Q&A with Per Björkdahl, Chairman of the Onvif Steering Committee

Open Source Development

16.09.2020 -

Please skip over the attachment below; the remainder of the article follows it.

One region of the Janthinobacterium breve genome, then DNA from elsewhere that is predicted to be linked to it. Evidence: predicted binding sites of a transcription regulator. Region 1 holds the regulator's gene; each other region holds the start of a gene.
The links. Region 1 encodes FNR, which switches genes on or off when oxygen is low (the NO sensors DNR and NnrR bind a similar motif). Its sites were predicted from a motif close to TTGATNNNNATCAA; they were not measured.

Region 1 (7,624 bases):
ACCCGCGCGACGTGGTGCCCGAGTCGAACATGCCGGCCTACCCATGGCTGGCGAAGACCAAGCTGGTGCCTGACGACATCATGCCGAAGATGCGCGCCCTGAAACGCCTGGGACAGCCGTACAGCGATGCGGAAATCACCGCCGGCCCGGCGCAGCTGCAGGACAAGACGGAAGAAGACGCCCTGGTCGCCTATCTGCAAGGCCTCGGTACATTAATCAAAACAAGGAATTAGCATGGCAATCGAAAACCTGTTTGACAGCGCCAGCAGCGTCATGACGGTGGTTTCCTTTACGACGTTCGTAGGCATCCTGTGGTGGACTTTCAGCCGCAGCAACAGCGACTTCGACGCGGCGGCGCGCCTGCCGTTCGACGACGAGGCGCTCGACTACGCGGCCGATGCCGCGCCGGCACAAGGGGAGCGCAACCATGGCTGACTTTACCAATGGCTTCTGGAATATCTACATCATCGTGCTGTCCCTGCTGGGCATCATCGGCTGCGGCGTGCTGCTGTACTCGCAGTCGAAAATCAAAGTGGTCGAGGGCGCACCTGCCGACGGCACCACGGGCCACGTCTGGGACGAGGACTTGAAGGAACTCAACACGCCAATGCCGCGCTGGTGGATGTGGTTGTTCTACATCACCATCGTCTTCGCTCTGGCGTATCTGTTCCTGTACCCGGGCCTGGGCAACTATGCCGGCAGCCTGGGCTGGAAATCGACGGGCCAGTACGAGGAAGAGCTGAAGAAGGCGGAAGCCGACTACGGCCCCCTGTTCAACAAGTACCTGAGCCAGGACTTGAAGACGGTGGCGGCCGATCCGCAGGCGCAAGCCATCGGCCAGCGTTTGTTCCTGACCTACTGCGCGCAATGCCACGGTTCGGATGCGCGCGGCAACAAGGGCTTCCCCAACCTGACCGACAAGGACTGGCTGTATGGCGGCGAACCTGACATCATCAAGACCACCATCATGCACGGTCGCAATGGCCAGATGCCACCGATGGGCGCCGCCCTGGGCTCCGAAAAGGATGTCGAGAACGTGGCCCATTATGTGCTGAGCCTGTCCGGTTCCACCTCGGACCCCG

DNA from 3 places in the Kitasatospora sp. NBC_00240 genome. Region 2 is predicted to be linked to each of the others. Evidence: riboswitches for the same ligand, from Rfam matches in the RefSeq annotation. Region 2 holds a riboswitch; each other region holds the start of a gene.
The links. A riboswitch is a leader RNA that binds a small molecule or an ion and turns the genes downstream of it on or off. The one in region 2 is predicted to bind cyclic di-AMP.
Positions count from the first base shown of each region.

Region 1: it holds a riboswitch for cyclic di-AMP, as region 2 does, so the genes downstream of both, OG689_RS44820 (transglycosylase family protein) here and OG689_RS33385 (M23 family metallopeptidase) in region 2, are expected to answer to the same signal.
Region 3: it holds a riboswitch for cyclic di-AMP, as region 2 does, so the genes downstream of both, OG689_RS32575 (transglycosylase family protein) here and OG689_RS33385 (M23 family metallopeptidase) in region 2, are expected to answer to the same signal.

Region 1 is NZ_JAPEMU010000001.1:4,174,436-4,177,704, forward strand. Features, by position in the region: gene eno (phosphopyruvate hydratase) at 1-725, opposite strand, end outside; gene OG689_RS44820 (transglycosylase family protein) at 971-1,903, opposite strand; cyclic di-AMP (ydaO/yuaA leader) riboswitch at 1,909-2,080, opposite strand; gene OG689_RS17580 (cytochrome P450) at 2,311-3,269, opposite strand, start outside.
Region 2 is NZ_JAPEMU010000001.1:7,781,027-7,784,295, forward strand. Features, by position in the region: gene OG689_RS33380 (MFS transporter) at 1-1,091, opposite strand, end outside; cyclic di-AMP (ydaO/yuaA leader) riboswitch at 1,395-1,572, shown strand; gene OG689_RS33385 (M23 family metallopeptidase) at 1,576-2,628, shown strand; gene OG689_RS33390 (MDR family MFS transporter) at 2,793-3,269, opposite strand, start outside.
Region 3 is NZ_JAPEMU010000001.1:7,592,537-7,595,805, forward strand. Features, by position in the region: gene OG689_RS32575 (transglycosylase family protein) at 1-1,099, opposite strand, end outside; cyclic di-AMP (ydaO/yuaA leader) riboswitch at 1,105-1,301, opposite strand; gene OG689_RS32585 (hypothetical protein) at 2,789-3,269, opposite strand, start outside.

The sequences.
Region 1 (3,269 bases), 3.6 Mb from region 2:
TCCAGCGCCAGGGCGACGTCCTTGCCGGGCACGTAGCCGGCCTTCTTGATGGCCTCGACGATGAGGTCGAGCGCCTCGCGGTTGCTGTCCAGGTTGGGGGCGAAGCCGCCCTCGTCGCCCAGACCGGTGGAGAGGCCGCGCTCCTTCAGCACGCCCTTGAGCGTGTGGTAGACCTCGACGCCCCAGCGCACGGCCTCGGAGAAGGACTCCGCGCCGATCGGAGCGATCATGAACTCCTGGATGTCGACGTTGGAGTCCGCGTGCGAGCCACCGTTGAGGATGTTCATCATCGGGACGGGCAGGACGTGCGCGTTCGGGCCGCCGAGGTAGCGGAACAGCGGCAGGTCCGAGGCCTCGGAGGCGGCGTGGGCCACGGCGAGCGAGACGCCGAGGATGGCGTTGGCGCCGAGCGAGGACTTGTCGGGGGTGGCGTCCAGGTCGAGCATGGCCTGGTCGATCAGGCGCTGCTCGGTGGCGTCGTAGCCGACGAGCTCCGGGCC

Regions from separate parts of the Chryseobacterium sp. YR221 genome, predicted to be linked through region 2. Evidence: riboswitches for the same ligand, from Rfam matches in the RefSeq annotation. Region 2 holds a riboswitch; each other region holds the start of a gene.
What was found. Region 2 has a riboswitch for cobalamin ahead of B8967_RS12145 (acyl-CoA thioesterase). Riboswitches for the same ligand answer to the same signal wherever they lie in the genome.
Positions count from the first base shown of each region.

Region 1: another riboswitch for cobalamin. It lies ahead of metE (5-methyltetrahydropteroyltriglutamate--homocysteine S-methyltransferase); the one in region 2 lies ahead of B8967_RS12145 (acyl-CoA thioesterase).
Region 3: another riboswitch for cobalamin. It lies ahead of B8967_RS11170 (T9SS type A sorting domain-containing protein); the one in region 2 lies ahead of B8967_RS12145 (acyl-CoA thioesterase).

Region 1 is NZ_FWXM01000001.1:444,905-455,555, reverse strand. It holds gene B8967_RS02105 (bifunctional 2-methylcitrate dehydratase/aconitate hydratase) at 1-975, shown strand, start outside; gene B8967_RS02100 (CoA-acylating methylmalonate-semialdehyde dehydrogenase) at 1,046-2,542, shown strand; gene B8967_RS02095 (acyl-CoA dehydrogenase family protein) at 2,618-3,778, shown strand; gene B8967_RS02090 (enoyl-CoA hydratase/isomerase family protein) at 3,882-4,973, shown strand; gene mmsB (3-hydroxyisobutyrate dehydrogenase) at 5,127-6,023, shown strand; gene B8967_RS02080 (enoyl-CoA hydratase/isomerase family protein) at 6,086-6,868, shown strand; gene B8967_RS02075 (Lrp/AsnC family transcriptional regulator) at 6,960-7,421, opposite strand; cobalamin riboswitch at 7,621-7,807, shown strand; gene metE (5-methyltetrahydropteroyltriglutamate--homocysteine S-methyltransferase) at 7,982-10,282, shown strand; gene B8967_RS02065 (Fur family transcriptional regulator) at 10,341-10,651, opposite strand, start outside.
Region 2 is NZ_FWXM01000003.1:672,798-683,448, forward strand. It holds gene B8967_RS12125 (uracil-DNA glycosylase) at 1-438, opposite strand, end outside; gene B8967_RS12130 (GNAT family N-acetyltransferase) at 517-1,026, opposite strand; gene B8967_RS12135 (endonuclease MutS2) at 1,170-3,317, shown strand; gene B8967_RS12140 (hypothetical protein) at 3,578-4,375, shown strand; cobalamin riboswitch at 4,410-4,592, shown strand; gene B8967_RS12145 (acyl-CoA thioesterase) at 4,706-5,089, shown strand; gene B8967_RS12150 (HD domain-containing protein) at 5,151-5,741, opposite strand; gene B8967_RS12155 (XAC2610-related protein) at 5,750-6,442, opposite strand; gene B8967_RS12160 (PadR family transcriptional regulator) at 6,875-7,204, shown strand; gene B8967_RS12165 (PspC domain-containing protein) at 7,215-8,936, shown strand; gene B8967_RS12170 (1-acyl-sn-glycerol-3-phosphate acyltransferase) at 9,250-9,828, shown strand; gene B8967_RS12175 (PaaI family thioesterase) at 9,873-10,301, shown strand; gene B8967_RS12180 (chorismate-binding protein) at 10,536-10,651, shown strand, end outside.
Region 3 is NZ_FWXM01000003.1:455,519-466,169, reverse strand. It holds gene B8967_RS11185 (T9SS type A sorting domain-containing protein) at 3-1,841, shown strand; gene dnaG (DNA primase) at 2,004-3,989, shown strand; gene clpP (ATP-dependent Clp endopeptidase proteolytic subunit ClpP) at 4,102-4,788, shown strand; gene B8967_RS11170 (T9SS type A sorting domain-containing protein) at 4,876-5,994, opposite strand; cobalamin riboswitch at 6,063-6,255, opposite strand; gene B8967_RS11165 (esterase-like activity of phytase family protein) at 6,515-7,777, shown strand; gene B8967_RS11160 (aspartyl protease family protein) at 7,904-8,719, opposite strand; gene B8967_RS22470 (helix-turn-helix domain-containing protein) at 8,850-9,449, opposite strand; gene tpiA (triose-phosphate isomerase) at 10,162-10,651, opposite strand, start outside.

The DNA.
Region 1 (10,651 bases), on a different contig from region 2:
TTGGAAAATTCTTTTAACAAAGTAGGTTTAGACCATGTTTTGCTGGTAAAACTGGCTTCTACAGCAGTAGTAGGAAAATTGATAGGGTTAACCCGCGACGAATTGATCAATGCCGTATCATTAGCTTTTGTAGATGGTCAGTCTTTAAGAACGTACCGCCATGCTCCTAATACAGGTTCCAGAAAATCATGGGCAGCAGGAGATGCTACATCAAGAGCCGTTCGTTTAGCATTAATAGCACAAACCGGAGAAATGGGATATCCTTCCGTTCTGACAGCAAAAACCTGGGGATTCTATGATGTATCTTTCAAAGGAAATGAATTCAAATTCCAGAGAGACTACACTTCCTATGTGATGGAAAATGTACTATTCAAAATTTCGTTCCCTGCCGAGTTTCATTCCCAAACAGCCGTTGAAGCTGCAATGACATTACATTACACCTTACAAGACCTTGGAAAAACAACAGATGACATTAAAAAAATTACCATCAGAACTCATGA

As Onvif has announced it is implementing open source for its network interface specifications for physical ­security technology, GIT SECURITY has gathered a few questions towards what it means for Onvif, their members and the security community. Per Björkdahl, Chairman of the Onvif Steering Committee spoke about how their move will streamline administrative and collaborative processes while also leveraging the collective ingenuity of the global developer community.   GIT SECURITY: What is open source and what exactly does this mean for Onvif?  Per Björkdahl: At its base definition, open source refers to something, usually computer code, that is publicly accessible and can be shared and modified to fit specific applications or use cases. Onvif network interface specifications, which are the main documents that define the language and methods by which devices and clients can communicate with one another, are open standards that have always been publicly available. Historically these specifications were developed and maintained within the Onvif membership environment. By adopting an open source methodology, companies outside of Onvif, and potentially developers from many different companies and industries whom we have not reached before, will have the ability to provide input on our specifications as part of the open source development process.  On a more practical level, this also means the opportunity to significantly streamline the administrative and collaborative processes of creating our network interface specifications. By moving the work of the maintenance and management of the network specifications onto GitHub, an online open source development platform, this will automate much of the detailed, process-oriented work that is required to produce technical specifications. Both the greater openness of open source and the automation offered by GitHub will undoubtedly spur greater feature interoperability and innovation and allow us to provide new specifications faster to meet existing and future market demands.   Onvif is known for its specific profiles for video streaming, access control and more. How does this impact the development of future profiles?  Per Björkdahl: This move to open source development is limited to the engineering of the Onvif network interface specifications, so profiles are not included in this strategy, and profile development will remain under the purview of Onvif member companies. Our six existing profiles that address video streaming, storage and retrieval, quick installation and access control configuration will remain unaffected, as will our upcoming release candidates, or draft profiles, for Profile D for access control peripherals and Profile M for metadata. However, as profiles are groupings of functionalities that originate in the Onvif main network interface specifications, we widely expect that specification contributions realized via open source will help in some way to support the development of future profiles.   Will this have any impact on the Onvif conformance process or Onvif membership? Per Björkdahl: It’s important to note that the addition of open source development will have no impact on the Onvif product conformance process, Onvif membership nor anything to do with the development of the test tools used to determine product conformance to Onvif profiles. The addition of open source development affects only one part of the work we do at Onvif, and that is the development of network interface specifications for IP-based physical security products.  While anyone will be able to contribute to Onvif network interface specification development using GitHub, only ­Onvif Full and Contributing members will continue to have early access to and the ability to provide guidance on future new profiles introduced by Onvif. A company still needs to maintain Onvif membership at the full, contributing or user level to declare Onvif-conformant products, to use Onvif conformance tools, and to use the Onvif logo and Onvif profile logos.    How will this new initiative impact the way systems integrators and end users utilize Onvif? Per Björkdahl: From a logistical standpoint, nothing will change in the way that systems integrators and end users use Onvif-conformant products to assemble best-of-breed solutions for their customers or own organizations. We do anticipate that the streamlined specification engineering process via GitHub will enable us to bring new developments to the marketplace more quickly and be able to more easily incorporate external contributions from software engineers and developers from industries across all sectors, including IoT, Artificial Intelligence, cloud services. The end result will be greater flexibility in the types of solutions that are interoperable with one another for a wider range of solutions that both systems integrators and end users can benefit from.   What else can the industry expect to see as a result of this initiative? Per Björkdahl: Open source development is a trend that has proven to be successful and makes specification contributions easier and more efficient. The benefits have been realized by countless organizations who have realized increased collaboration, additional transparency and new perspectives that have allowed their organizations to thrive and expand. With a solid footing in the security industry, Onvif’s interoperability specifications have the capability to both provide and capitalize on opportunities in other technology sectors, providing a bridge between security technology and building automation systems or other ancillary systems that depend on the standardization of data for basic interoperability.




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